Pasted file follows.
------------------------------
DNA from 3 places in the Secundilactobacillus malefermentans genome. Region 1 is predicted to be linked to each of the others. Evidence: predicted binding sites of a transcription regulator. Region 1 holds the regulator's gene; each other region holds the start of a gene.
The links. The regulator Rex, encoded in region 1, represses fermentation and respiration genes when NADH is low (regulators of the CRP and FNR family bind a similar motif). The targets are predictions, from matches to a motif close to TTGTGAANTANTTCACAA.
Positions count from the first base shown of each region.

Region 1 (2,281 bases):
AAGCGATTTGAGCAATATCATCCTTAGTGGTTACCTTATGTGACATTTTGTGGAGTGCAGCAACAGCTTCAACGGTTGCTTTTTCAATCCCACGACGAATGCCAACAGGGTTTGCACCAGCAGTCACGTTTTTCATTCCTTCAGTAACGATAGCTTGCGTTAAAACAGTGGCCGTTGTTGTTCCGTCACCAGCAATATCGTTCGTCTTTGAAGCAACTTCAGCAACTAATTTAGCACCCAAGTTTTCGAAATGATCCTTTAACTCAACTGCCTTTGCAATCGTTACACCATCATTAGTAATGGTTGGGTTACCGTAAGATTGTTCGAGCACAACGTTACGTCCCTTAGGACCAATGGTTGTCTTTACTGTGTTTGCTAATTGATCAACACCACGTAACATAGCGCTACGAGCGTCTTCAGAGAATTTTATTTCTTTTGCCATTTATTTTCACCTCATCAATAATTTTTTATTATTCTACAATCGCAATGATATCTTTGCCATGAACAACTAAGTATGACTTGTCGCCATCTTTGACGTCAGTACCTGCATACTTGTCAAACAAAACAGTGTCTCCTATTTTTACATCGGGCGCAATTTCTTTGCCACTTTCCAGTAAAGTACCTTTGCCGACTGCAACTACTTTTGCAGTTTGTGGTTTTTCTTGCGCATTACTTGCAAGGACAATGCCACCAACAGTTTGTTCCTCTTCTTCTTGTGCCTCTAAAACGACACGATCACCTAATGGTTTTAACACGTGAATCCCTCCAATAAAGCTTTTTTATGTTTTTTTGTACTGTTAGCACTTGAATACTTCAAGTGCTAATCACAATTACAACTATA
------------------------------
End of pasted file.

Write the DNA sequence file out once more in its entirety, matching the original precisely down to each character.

DNA from 3 places in the Secundilactobacillus malefermentans genome. Region 1 is predicted to be linked to each of the others. Evidence: predicted binding sites of a transcription regulator. Region 1 holds the regulator's gene; each other region holds the start of a gene.
The links. The regulator Rex, encoded in region 1, represses fermentation and respiration genes when NADH is low (regulators of the CRP and FNR family bind a similar motif). The targets are predictions, from matches to a motif close to TTGTGAANTANTTCACAA.
Positions count from the first base shown of each region.

Region 1 (2,281 bases):
AAGCGATTTGAGCAATATCATCCTTAGTGGTTACCTTATGTGACATTTTGTGGAGTGCAGCAACAGCTTCAACGGTTGCTTTTTCAATCCCACGACGAATGCCAACAGGGTTTGCACCAGCAGTCACGTTTTTCATTCCTTCAGTAACGATAGCTTGCGTTAAAACAGTGGCCGTTGTTGTTCCGTCACCAGCAATATCGTTCGTCTTTGAAGCAACTTCAGCAACTAATTTAGCACCCAAGTTTTCGAAATGATCCTTTAACTCAACTGCCTTTGCAATCGTTACACCATCATTAGTAATGGTTGGGTTACCGTAAGATTGTTCGAGCACAACGTTACGTCCCTTAGGACCAATGGTTGTCTTTACTGTGTTTGCTAATTGATCAACACCACGTAACATAGCGCTACGAGCGTCTTCAGAGAATTTTATTTCTTTTGCCATTTATTTTCACCTCATCAATAATTTTTTATTATTCTACAATCGCAATGATATCTTTGCCATGAACAACTAAGTATGACTTGTCGCCATCTTTGACGTCAGTACCTGCATACTTGTCAAACAAAACAGTGTCTCCTATTTTTACATCGGGCGCAATTTCTTTGCCACTTTCCAGTAAAGTACCTTTGCCGACTGCAACTACTTTTGCAGTTTGTGGTTTTTCTTGCGCATTACTTGCAAGGACAATGCCACCAACAGTTTGTTCCTCTTCTTCTTGTGCCTCTAAAACGACACGATCACCTAATGGTTTTAACACGTGAATCCCTCCAATAAAGCTTTTTTATGTTTTTTTGTACTGTTAGCACTTGAATACTTCAAGTGCTAATCACAATTACAACTATA